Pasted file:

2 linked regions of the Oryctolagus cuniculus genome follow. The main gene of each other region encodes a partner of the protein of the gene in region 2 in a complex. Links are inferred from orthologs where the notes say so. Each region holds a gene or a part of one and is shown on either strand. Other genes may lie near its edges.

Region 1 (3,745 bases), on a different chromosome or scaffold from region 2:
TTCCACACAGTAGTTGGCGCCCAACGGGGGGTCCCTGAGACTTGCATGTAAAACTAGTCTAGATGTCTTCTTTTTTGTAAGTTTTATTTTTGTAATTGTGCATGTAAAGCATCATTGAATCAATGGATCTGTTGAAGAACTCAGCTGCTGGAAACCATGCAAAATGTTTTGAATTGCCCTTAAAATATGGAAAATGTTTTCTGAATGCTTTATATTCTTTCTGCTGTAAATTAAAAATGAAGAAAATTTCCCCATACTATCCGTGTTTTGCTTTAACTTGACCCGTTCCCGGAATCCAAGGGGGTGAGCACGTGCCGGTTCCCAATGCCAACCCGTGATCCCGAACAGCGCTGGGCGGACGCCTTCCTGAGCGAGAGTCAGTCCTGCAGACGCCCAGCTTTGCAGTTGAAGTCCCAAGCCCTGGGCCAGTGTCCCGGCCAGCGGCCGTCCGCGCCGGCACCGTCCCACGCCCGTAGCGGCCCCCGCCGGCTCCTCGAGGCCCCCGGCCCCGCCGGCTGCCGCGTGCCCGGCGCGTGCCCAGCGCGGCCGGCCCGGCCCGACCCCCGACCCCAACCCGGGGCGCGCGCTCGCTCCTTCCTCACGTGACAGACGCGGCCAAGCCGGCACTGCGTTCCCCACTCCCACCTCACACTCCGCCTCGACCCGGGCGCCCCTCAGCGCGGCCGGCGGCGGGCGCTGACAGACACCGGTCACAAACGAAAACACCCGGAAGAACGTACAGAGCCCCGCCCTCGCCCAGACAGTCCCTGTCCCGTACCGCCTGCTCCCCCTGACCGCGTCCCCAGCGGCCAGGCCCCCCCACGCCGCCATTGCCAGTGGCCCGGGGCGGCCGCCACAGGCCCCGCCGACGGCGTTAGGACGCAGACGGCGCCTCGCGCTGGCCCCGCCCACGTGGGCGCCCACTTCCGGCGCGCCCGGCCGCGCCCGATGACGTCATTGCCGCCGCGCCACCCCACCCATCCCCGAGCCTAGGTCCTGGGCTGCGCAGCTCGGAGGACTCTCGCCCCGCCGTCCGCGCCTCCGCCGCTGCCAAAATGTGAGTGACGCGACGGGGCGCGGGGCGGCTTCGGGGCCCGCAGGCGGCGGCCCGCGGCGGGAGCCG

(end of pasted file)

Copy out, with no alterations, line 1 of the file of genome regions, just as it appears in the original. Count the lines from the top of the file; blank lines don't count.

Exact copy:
2 linked regions of the Oryctolagus cuniculus genome follow. The main gene of each other region encodes a partner of the protein of the gene in region 2 in a complex. Links are inferred from orthologs where the notes say so. Each region holds a gene or a part of one and is shown on either strand. Other genes may lie near its edges.